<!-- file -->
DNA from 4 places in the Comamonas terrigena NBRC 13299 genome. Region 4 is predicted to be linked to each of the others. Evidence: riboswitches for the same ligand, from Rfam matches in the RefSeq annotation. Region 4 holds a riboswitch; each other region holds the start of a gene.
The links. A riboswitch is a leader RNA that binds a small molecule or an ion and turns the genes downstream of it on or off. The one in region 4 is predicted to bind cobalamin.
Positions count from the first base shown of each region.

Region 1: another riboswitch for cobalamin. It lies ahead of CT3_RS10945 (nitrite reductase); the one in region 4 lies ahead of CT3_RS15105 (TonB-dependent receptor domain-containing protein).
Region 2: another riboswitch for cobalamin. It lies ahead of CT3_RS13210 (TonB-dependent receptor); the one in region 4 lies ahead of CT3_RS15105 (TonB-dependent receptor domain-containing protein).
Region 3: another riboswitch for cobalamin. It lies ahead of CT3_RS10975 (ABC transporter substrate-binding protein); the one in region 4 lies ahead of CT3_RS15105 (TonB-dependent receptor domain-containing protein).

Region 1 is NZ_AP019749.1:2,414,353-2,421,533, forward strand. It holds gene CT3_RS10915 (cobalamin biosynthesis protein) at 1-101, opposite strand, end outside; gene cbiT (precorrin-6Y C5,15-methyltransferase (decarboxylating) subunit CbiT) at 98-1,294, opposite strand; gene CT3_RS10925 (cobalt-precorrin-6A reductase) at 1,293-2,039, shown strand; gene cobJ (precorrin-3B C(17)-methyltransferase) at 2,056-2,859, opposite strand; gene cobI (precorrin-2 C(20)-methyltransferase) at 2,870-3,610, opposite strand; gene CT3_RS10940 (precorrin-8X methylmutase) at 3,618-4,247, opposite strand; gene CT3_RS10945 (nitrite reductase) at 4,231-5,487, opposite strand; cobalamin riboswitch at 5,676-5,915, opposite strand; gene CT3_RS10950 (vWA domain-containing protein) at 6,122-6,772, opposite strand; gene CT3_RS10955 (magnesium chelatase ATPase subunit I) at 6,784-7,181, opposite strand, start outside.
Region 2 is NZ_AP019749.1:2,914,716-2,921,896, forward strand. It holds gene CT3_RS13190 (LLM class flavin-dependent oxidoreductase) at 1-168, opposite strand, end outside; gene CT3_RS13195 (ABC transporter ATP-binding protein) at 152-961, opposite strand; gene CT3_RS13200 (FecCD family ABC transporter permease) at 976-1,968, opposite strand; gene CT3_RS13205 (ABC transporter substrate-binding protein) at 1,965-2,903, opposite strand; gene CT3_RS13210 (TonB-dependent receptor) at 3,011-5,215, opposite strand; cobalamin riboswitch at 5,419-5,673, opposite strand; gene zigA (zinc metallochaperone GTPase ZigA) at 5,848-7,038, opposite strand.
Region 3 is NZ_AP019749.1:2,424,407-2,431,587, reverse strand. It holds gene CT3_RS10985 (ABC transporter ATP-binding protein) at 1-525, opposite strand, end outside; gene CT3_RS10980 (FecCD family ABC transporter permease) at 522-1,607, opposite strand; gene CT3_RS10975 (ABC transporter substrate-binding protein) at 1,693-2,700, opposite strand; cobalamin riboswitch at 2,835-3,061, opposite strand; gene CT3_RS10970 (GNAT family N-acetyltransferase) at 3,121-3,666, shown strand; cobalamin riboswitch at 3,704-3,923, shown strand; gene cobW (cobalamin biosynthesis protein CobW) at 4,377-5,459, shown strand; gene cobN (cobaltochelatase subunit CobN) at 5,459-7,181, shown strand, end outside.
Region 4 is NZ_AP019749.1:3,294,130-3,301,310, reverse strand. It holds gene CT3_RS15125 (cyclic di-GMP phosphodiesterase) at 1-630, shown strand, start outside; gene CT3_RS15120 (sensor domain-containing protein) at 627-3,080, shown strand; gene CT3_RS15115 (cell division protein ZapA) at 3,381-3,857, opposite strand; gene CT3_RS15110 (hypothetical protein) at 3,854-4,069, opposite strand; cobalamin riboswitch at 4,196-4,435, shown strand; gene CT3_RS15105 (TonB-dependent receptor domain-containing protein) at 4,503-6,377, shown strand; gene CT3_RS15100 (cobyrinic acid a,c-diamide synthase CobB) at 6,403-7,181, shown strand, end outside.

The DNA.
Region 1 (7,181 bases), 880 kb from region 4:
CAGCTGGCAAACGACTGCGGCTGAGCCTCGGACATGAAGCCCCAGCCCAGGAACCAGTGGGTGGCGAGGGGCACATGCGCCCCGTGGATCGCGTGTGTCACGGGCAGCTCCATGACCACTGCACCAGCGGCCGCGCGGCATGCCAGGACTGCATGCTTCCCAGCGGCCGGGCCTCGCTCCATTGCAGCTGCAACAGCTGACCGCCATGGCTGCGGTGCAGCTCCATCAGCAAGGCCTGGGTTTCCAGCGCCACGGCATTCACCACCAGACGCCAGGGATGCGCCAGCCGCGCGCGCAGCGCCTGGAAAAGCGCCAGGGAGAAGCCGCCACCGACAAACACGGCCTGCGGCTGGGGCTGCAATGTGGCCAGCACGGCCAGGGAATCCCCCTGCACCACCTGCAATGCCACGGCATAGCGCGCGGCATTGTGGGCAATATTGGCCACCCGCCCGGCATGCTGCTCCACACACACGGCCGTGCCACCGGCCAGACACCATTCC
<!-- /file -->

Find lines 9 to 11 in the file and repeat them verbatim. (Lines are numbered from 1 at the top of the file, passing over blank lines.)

Region 3 is NZ_AP019749.1:2,424,407-2,431,587, reverse strand. It holds gene CT3_RS10985 (ABC transporter ATP-binding protein) at 1-525, opposite strand, end outside; gene CT3_RS10980 (FecCD family ABC transporter permease) at 522-1,607, opposite strand; gene CT3_RS10975 (ABC transporter substrate-binding protein) at 1,693-2,700, opposite strand; cobalamin riboswitch at 2,835-3,061, opposite strand; gene CT3_RS10970 (GNAT family N-acetyltransferase) at 3,121-3,666, shown strand; cobalamin riboswitch at 3,704-3,923, shown strand; gene cobW (cobalamin biosynthesis protein CobW) at 4,377-5,459, shown strand; gene cobN (cobaltochelatase subunit CobN) at 5,459-7,181, shown strand, end outside.
Region 4 is NZ_AP019749.1:3,294,130-3,301,310, reverse strand. It holds gene CT3_RS15125 (cyclic di-GMP phosphodiesterase) at 1-630, shown strand, start outside; gene CT3_RS15120 (sensor domain-containing protein) at 627-3,080, shown strand; gene CT3_RS15115 (cell division protein ZapA) at 3,381-3,857, opposite strand; gene CT3_RS15110 (hypothetical protein) at 3,854-4,069, opposite strand; cobalamin riboswitch at 4,196-4,435, shown strand; gene CT3_RS15105 (TonB-dependent receptor domain-containing protein) at 4,503-6,377, shown strand; gene CT3_RS15100 (cobyrinic acid a,c-diamide synthase CobB) at 6,403-7,181, shown strand, end outside.

The DNA.